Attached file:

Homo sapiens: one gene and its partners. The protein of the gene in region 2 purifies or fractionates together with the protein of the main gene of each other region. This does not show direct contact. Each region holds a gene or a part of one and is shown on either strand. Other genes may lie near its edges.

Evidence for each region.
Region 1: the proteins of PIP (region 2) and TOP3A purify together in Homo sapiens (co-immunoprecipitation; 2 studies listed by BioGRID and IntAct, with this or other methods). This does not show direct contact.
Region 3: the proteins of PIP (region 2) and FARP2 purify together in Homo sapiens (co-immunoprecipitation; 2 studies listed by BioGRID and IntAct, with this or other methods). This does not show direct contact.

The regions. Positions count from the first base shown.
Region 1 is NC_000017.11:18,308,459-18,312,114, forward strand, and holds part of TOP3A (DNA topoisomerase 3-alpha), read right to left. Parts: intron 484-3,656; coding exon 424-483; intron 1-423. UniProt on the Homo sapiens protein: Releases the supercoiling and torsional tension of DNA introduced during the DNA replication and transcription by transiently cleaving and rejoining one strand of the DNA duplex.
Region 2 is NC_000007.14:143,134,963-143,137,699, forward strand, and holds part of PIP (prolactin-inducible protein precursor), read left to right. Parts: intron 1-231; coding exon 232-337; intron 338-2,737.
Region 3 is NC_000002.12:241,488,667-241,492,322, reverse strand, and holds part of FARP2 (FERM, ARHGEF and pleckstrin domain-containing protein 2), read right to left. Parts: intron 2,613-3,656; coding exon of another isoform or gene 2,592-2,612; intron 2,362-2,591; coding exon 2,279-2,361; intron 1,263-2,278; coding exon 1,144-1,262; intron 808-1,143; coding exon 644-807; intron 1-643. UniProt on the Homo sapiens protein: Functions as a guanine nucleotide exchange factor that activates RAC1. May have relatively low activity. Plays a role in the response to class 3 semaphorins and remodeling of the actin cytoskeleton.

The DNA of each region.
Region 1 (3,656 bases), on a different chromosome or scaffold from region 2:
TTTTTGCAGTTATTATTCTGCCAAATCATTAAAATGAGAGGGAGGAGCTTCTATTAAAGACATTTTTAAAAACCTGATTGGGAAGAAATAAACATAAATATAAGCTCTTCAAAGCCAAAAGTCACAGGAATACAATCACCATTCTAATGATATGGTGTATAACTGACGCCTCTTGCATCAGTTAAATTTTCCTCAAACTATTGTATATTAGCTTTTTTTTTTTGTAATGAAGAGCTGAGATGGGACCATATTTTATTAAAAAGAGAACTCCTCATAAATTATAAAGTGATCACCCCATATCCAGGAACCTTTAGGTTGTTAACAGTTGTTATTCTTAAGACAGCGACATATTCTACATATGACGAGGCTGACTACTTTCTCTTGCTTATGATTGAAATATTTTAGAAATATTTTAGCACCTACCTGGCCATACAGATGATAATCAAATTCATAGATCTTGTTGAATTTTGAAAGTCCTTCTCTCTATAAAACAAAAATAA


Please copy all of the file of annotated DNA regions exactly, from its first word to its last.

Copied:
Homo sapiens: one gene and its partners. The protein of the gene in region 2 purifies or fractionates together with the protein of the main gene of each other region. This does not show direct contact. Each region holds a gene or a part of one and is shown on either strand. Other genes may lie near its edges.

Evidence for each region.
Region 1: the proteins of PIP (region 2) and TOP3A purify together in Homo sapiens (co-immunoprecipitation; 2 studies listed by BioGRID and IntAct, with this or other methods). This does not show direct contact.
Region 3: the proteins of PIP (region 2) and FARP2 purify together in Homo sapiens (co-immunoprecipitation; 2 studies listed by BioGRID and IntAct, with this or other methods). This does not show direct contact.

The regions. Positions count from the first base shown.
Region 1 is NC_000017.11:18,308,459-18,312,114, forward strand, and holds part of TOP3A (DNA topoisomerase 3-alpha), read right to left. Parts: intron 484-3,656; coding exon 424-483; intron 1-423. UniProt on the Homo sapiens protein: Releases the supercoiling and torsional tension of DNA introduced during the DNA replication and transcription by transiently cleaving and rejoining one strand of the DNA duplex.
Region 2 is NC_000007.14:143,134,963-143,137,699, forward strand, and holds part of PIP (prolactin-inducible protein precursor), read left to right. Parts: intron 1-231; coding exon 232-337; intron 338-2,737.
Region 3 is NC_000002.12:241,488,667-241,492,322, reverse strand, and holds part of FARP2 (FERM, ARHGEF and pleckstrin domain-containing protein 2), read right to left. Parts: intron 2,613-3,656; coding exon of another isoform or gene 2,592-2,612; intron 2,362-2,591; coding exon 2,279-2,361; intron 1,263-2,278; coding exon 1,144-1,262; intron 808-1,143; coding exon 644-807; intron 1-643. UniProt on the Homo sapiens protein: Functions as a guanine nucleotide exchange factor that activates RAC1. May have relatively low activity. Plays a role in the response to class 3 semaphorins and remodeling of the actin cytoskeleton.

The DNA of each region.
Region 1 (3,656 bases), on a different chromosome or scaffold from region 2:
TTTTTGCAGTTATTATTCTGCCAAATCATTAAAATGAGAGGGAGGAGCTTCTATTAAAGACATTTTTAAAAACCTGATTGGGAAGAAATAAACATAAATATAAGCTCTTCAAAGCCAAAAGTCACAGGAATACAATCACCATTCTAATGATATGGTGTATAACTGACGCCTCTTGCATCAGTTAAATTTTCCTCAAACTATTGTATATTAGCTTTTTTTTTTTGTAATGAAGAGCTGAGATGGGACCATATTTTATTAAAAAGAGAACTCCTCATAAATTATAAAGTGATCACCCCATATCCAGGAACCTTTAGGTTGTTAACAGTTGTTATTCTTAAGACAGCGACATATTCTACATATGACGAGGCTGACTACTTTCTCTTGCTTATGATTGAAATATTTTAGAAATATTTTAGCACCTACCTGGCCATACAGATGATAATCAAATTCATAGATCTTGTTGAATTTTGAAAGTCCTTCTCTCTATAAAACAAAAATAA